June 29, Paris, France - Leslie Harris will participate in an OECD panel on Policy making principles for an open Internet.
As the Supreme Court winds up its 2010-11 session this week, CDT sorts through decisions impacting the Internet. Meanwhile, at the lower court level, we filed an amicus brief objecting to the government's denial of due process in seizing Internet domain names. And our cybersecurity team welcomed a breakthrough program involving cooperation between the government and the private sector to improve network security.
Privacy and the First Amendment
Last week, in Sorrell v. IMS Health, the Supreme Court struck down a Vermont law that prohibited the use of doctors' prescription records for pharmaceutical marketing. CDT had been concerned about the potential for the Court to rule broadly in ways that harmed either privacy law in general or important goals in health care that depend on the use of prescription data. The Court, however, noted that the Vermont law was not effective in protecting doctors' privacy, because it allowed many other uses and users of the data. And the case really never had anything to do with patient privacy, since the data at issue was stripped of all patient identifiers. So the ruling turned on the application of basic First Amendment principles where the state was trying to pick and choose among viewpoints in the "marketplace of ideas," which the Constitution strictly forbids. A broader privacy law, the Court suggested, could have passed muster.
Protecting Children and the First Amendment
Yesterday, in Brown v. Entertainment Merchants Association, the Supreme Court struck down a California law that sought to prohibit the sale of violent video games to minors. Because the case had implications for the Internet, where age-based restrictions on access to content are prohibitively difficult to implement, CDT had organized a coalition of Internet industry groups to file an amicus brief in the case. We were pleased that the Supreme Court in its ruling embraced the idea that voluntary ratings systems can assist parents in determining what kinds of content their children can view and are in fact more more effective in protecting children than bans on sale or access. The Court's discussion is consistent with the reasoning of its earlier cases, which held in the online context that parental filters and other "user empowerment" tools are more effective than regulation at protecting minors, making government limits on content unconstitutional.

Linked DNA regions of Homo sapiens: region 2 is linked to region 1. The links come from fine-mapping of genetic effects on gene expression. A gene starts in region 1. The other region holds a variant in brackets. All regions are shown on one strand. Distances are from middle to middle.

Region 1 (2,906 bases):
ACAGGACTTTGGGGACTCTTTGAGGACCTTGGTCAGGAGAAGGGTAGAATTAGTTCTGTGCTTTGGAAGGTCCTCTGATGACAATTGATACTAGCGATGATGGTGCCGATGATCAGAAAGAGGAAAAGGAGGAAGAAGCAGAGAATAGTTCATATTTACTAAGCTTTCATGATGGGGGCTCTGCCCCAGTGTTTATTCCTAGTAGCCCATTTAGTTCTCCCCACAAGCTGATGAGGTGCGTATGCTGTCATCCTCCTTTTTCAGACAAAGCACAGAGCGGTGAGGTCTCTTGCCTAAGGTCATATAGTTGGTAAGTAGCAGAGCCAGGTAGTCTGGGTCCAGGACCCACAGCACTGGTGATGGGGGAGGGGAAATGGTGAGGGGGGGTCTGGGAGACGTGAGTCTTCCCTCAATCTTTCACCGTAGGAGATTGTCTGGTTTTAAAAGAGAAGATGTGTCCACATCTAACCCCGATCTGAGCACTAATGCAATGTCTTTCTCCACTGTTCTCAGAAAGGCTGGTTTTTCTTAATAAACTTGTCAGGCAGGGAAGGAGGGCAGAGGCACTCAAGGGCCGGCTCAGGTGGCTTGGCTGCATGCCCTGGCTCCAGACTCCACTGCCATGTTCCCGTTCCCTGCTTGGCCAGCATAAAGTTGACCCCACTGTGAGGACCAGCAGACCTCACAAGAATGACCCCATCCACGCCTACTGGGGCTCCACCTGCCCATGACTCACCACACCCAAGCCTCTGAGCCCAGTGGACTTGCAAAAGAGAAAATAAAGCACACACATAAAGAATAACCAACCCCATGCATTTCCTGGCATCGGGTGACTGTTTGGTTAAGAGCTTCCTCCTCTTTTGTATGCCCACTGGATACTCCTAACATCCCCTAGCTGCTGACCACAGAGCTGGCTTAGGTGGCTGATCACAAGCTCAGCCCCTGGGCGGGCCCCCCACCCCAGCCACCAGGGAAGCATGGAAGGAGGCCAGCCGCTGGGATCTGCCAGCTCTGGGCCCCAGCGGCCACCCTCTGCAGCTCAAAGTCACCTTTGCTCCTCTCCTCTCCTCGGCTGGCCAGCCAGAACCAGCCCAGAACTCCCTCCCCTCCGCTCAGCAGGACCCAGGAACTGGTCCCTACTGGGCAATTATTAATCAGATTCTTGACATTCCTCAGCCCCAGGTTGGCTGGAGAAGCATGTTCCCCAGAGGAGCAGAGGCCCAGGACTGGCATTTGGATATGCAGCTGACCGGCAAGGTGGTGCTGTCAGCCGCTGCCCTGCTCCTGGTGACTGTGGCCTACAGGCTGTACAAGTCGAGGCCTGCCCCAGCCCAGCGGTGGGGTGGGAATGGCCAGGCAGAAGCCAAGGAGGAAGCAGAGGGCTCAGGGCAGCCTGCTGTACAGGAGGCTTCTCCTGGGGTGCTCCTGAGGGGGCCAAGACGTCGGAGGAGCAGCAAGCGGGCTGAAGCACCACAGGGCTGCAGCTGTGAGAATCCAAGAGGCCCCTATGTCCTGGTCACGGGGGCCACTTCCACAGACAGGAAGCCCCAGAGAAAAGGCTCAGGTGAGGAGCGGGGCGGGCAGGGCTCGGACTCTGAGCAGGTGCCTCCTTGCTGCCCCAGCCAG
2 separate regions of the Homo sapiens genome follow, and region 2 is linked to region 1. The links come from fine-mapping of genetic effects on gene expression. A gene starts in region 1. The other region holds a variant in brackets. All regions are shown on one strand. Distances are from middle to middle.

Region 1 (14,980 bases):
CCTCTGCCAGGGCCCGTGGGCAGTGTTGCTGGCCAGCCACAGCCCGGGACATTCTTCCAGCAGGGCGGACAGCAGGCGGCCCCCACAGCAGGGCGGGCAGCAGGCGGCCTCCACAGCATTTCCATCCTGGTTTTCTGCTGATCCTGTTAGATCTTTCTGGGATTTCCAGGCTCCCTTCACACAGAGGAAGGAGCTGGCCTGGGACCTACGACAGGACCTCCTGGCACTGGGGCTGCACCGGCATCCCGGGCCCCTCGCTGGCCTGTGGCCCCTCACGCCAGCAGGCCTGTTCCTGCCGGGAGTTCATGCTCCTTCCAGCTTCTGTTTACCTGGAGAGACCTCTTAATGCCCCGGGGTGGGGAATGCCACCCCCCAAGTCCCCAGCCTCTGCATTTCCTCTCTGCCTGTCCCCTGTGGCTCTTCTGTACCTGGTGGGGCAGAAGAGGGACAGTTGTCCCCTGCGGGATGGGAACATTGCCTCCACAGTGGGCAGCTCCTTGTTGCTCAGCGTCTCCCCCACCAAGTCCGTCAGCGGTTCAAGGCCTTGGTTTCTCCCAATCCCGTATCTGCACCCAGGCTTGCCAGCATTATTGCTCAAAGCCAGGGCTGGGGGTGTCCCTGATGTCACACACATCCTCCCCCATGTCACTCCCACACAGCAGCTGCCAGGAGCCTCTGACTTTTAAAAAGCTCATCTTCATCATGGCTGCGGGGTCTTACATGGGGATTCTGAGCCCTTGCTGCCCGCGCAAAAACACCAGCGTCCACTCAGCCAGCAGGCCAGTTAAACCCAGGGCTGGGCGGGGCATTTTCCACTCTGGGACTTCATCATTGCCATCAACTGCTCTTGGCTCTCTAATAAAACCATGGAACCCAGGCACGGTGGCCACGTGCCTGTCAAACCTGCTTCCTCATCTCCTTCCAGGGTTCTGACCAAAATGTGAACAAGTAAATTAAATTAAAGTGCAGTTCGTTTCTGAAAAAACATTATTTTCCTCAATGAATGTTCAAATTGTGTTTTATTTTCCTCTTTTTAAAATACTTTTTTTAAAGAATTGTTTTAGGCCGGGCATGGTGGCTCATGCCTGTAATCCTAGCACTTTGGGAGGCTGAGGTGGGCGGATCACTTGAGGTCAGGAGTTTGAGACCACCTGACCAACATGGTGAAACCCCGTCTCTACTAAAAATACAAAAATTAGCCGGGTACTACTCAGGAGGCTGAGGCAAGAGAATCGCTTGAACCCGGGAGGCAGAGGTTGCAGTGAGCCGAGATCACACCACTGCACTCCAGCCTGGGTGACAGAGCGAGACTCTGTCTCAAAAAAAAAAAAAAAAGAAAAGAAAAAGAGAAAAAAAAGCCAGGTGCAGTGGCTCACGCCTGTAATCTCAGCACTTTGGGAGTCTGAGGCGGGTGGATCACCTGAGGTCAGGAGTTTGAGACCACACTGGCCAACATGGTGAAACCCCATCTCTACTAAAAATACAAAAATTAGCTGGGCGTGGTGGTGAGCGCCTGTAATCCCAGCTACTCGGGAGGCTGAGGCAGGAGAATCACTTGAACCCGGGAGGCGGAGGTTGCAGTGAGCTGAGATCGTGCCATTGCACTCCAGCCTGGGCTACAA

Domain Seizures "Prior Restraint" on Speech
The federal government has been using its customs and border control powers to seize Internet domain names, in essence taking over the Internet real estate of some online publishers and shutting them down. While intended to protect intellectual property rights allegedly being infringed by the sites, the seizures are conducted through a pre-trial procedure that does not allow the websites to defend themselves and that permits the government to meet a lower standard of proof than would apply if the case went to trial. CDT has grown increasingly concerned about the lack of due process in these seizures, especially given evidence that the government has carelessly shutdown lawful sites. On June 20, CDT joined the Electronic Frontier Foundation in filing an amicus brief in one of these cases, arguing that domain names are essential instruments of online speech and that the pre-trial seizures amount to a "prior restraint," an especially disfavored form of government control. The case we filed in is particularly troubling because the Spain-based website taken down by the government had been declared to be legal under Spanish law, a fact the U.S. government may not have even told the court that ordered the seizure.
A pilot program in which the National Security Agency shares cyberattack information with ISPs, which use the data to protect their networks and their customers, is far preferable to a conflicting proposal offered by the Administration in its cybersecurity package, which would create a blanket exception to all privacy laws so that monitoring and analysis could be centered in the government.
It's time to update the Electronic Communications Privacy Act to negate the Justice Department's assertion that citizens surrender their constitutional rights when they store their data in the cloud.
Leslie Harris explains why the US government, in its support of Internet freedom, needs to let user-driven innovation determine what technologies would best support democratic movements.
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